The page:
Everything that glitters...
A sudden change in fortune
It is the season when everything that glitters puts people in a good mood. Not participating to this seasonal festival of lights however, is gold. Until November 8, it seemed that gold would also join the party; it was up 20% since the beginning of the year.
Since then, it has lost 11% and is now up only 7% year-to-date. The sudden change in fortune came with the election of Donald Trump. Within a few days of the news that he would be the next President of the United States bond yields jumped (from 1.85% to 2.26%) and the dollar rose 2% on a trade-weighted basis.
These new trends have continued since then. To be more precise, these abrupt movements had been preceded by slow moves in the same direction since the middle of August, as investors became increasingly convinced that the global economic outlook was improving.
Real yields are the key price driver
In absence of significant evolutions on the gold supply side - either from scrap supply or from mine production - or on the demand side, be it jewellery-based (demonetization in India does not seem to have hurt import demand) or from central banks, investor behavior is the primary driver of the gold price. The latter is thus mostly dependent on variations in risk aversion/appetite and on trends in real yields, which determine the opportunity cost of holding gold.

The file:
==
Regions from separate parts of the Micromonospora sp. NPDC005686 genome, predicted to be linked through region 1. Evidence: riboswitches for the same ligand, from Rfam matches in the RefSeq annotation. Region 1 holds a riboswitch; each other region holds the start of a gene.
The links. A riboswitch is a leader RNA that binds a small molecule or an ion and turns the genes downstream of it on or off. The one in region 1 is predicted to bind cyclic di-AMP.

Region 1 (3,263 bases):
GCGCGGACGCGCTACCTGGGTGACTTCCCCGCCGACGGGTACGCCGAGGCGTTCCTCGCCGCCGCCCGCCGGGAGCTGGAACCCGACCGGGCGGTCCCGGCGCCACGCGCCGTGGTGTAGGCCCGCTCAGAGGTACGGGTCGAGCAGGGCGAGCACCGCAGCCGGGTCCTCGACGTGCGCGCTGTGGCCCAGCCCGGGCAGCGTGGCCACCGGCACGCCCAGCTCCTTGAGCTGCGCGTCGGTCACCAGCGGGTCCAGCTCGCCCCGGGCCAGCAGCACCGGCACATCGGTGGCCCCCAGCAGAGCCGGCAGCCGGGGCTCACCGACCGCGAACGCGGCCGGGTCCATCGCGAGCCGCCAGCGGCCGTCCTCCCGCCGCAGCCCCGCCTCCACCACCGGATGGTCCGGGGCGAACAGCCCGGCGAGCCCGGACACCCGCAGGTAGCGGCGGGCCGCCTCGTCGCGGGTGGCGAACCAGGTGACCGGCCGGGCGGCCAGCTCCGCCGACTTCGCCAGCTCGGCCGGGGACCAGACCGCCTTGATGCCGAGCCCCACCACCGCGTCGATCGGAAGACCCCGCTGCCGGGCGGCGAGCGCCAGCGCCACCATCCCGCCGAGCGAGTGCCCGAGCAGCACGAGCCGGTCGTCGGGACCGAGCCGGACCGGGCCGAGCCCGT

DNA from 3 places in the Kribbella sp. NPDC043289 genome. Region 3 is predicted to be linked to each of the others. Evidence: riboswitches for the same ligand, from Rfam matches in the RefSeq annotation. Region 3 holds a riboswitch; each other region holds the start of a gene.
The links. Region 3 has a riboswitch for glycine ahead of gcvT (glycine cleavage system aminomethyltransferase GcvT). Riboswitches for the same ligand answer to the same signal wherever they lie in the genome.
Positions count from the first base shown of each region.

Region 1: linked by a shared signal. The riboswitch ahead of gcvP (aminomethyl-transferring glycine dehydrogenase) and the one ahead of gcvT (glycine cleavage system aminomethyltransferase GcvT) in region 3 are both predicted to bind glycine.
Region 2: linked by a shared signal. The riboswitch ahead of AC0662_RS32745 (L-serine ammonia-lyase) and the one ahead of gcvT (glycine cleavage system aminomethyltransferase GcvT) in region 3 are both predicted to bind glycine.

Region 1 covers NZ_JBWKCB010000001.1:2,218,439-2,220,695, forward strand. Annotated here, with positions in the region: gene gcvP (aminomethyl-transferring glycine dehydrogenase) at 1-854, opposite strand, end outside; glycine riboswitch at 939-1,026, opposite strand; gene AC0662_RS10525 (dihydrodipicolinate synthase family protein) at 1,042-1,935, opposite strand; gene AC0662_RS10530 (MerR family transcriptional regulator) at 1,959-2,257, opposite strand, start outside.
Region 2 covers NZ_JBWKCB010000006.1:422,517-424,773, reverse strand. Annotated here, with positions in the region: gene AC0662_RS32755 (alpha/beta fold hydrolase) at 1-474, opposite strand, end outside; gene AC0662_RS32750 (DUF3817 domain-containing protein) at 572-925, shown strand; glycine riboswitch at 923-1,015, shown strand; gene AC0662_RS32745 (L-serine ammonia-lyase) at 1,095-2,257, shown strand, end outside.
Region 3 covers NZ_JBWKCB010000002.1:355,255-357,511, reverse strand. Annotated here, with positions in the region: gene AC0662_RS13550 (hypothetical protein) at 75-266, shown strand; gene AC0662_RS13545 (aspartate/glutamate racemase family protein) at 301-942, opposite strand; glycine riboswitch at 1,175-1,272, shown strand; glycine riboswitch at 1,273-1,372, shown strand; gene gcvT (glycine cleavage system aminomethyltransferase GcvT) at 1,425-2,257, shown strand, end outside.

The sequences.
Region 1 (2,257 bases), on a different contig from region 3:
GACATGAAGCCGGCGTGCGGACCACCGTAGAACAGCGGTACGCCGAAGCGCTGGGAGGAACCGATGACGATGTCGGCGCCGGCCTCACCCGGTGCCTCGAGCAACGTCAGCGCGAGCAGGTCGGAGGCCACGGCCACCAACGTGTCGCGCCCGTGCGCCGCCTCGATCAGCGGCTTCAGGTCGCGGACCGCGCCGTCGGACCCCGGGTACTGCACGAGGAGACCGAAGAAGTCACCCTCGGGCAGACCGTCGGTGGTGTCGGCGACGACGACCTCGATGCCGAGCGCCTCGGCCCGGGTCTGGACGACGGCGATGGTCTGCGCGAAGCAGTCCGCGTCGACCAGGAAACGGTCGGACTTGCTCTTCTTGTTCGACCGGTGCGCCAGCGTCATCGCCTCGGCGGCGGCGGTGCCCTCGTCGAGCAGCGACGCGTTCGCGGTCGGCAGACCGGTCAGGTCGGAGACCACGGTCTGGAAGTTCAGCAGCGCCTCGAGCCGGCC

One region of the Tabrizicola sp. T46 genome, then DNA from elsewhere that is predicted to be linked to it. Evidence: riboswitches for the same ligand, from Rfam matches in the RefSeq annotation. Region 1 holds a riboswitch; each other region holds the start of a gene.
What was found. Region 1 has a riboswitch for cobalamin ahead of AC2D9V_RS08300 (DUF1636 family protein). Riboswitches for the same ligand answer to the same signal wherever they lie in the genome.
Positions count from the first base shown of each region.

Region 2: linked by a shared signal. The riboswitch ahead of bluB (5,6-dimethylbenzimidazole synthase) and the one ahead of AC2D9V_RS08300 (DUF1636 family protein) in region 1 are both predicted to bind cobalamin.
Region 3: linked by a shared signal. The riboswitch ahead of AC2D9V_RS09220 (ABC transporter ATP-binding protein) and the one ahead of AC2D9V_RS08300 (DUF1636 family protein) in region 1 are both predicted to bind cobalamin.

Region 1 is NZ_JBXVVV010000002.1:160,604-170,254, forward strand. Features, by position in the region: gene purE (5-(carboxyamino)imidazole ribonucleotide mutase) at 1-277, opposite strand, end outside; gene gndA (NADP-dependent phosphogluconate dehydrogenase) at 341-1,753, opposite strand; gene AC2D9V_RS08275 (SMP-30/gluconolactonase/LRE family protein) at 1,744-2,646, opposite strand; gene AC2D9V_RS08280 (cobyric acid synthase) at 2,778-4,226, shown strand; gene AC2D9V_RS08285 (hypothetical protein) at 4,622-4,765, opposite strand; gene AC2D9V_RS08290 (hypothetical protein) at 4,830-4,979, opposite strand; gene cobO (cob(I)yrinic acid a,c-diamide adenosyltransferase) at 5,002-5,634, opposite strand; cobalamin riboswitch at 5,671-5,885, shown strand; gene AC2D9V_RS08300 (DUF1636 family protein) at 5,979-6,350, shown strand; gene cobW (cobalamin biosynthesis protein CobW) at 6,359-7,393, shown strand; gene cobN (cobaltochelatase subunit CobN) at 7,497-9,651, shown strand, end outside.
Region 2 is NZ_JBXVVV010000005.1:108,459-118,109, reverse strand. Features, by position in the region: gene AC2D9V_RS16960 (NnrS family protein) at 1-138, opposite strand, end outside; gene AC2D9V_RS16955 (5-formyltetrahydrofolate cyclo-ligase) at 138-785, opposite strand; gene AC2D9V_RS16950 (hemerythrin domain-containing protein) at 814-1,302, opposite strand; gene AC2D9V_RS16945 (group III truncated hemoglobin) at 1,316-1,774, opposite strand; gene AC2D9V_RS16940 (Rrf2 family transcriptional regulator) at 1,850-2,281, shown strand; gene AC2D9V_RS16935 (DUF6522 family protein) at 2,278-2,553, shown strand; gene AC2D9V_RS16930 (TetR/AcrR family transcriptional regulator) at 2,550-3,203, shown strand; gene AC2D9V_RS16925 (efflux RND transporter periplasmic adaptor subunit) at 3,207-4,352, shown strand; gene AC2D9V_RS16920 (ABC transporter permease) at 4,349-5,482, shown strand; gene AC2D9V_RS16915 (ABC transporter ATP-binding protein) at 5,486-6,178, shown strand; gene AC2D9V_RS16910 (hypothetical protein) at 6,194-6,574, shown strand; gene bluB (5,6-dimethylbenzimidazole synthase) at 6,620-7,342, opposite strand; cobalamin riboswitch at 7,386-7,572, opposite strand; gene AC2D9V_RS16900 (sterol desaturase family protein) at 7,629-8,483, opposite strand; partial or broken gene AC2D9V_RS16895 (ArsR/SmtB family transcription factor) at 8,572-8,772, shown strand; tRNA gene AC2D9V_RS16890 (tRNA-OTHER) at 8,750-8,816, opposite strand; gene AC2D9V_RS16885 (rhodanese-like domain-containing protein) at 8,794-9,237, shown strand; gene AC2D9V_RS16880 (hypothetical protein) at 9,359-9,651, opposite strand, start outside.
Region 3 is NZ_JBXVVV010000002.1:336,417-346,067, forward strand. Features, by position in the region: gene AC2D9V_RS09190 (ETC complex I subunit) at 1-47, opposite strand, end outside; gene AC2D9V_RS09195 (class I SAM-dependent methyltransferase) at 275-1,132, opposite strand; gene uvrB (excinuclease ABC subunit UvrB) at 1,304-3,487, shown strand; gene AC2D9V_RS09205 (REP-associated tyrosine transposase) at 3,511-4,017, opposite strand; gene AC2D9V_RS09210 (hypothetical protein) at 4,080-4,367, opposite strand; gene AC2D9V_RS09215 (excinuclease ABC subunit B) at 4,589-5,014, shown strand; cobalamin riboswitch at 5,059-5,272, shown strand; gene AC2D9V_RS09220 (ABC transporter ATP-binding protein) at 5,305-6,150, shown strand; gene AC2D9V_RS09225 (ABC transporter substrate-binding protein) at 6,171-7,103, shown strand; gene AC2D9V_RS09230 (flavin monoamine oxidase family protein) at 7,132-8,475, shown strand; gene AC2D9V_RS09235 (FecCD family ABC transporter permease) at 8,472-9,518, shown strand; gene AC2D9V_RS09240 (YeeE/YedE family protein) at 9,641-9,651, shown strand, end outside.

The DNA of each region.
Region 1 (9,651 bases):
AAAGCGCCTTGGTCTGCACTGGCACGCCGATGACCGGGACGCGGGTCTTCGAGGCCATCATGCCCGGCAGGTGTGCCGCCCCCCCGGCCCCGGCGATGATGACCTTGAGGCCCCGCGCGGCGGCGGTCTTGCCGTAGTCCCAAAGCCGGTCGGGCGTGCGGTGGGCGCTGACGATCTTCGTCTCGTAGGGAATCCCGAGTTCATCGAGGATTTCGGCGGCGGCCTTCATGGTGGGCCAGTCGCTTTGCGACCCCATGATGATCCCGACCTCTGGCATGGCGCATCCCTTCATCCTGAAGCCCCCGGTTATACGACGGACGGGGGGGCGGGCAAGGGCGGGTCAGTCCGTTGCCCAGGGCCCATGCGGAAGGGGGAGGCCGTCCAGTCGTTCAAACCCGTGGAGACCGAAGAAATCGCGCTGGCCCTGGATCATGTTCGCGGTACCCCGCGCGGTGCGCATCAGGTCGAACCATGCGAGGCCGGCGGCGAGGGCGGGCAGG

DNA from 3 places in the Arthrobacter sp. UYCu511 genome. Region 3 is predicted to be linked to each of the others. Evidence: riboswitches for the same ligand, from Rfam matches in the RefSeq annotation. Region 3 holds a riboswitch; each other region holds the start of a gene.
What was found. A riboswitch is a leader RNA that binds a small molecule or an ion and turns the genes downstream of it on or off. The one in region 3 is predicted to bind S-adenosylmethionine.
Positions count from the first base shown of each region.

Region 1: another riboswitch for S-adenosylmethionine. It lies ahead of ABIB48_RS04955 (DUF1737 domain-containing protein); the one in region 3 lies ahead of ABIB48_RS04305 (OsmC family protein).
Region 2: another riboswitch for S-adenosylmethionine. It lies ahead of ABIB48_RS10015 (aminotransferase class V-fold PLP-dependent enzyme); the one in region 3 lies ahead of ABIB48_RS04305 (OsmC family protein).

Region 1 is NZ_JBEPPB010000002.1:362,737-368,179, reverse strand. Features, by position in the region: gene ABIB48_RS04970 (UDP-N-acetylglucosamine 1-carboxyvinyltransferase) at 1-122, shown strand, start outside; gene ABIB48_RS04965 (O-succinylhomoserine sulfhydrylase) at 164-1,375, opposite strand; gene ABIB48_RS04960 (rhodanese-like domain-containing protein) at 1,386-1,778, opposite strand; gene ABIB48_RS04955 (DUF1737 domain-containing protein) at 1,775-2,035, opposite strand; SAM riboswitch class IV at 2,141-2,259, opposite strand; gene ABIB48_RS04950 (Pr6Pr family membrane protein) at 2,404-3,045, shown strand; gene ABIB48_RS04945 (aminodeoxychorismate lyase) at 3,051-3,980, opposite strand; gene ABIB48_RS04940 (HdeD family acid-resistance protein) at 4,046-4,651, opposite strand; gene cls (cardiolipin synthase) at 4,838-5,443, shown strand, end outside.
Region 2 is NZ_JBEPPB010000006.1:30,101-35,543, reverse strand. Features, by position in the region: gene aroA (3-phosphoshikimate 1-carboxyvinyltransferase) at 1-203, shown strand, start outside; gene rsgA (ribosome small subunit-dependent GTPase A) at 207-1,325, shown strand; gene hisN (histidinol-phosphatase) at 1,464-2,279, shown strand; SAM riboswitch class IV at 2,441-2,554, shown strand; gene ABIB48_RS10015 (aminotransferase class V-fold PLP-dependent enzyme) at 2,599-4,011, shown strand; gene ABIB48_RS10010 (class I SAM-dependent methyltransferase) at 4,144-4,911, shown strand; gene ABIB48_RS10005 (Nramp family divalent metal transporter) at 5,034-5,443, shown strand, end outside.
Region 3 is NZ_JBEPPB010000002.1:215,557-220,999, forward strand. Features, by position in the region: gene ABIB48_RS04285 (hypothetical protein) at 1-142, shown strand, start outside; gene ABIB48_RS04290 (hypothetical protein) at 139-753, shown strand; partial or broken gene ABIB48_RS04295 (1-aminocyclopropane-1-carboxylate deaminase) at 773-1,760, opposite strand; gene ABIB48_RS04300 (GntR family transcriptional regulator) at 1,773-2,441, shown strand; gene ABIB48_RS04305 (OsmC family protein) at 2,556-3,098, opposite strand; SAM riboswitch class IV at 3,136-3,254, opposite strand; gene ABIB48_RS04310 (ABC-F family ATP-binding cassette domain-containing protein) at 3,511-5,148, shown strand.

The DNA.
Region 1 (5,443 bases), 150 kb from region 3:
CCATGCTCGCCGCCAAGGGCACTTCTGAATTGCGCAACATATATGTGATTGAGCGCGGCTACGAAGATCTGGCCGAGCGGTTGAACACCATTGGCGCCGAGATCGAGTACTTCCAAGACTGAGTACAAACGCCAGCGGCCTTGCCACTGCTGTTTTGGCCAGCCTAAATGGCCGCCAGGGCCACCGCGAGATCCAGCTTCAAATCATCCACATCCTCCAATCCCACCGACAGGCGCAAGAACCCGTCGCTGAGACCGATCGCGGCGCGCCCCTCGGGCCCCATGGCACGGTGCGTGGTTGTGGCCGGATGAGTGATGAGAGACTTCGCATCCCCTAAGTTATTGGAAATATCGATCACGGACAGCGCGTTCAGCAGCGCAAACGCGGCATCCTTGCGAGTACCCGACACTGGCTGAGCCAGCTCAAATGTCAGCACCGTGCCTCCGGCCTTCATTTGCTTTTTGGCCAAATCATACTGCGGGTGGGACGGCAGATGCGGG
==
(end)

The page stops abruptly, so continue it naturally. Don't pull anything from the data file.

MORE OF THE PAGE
The gold price is primarily dependent on variations in real yields
Gold has recently been the victim of improving animal spirits, with hopes that budgetary stimulus will take over from monetary policies to sustain economic activity.
Several Fed rate hikes lie ahead as growth prospects are good, leading to rising bond yields and to a strong dollar.
The consequence has been gold ETF outflows and liquidation from speculators. The major risk going forward is if we were heading towards a structural break from the low rates regime that we experienced over the last few years. We do not believe so.
A positive 12-month outlook
We have a favourable view of the global economic outlook over the foreseeable future. Because of structural constraints such as a decline in the working age population, poor productivity trends, need to deleverage and lack of dynamism in final demand, the rate of expansion of the global economy will remain closer to 3% than to 4%. As a result, monetary conditions will remain benign. The Federal Reserve is expected to bring its Fed fund rate to only 2% by the end of 2018 and other major central banks will keep their expansionary policies in place at least until the end of 2017.
Bond yields should then rise only moderately. We expect the 10-year Treasury yield to stand below 3% at the end of next year and the 10-year Bund below 1%. As inflation rises in the meantime, mainly due to a base effect related to the rise in commodity prices but also to rising wage pressures in the US, real yields are expected to stay at relatively low levels. The opportunity cost of holding gold will thus remain low. In a world where any grain of sand could easily grip the growth outlook, this should support investor demand for gold, as a hedge.
The bottom line is that over the next few quarters gold should have room to rise again, based on fundamentals. In addition, given the presence of several political risks, such as elections or protectionism, as well as geopolitical risks, gold should effectively be able to glitter again.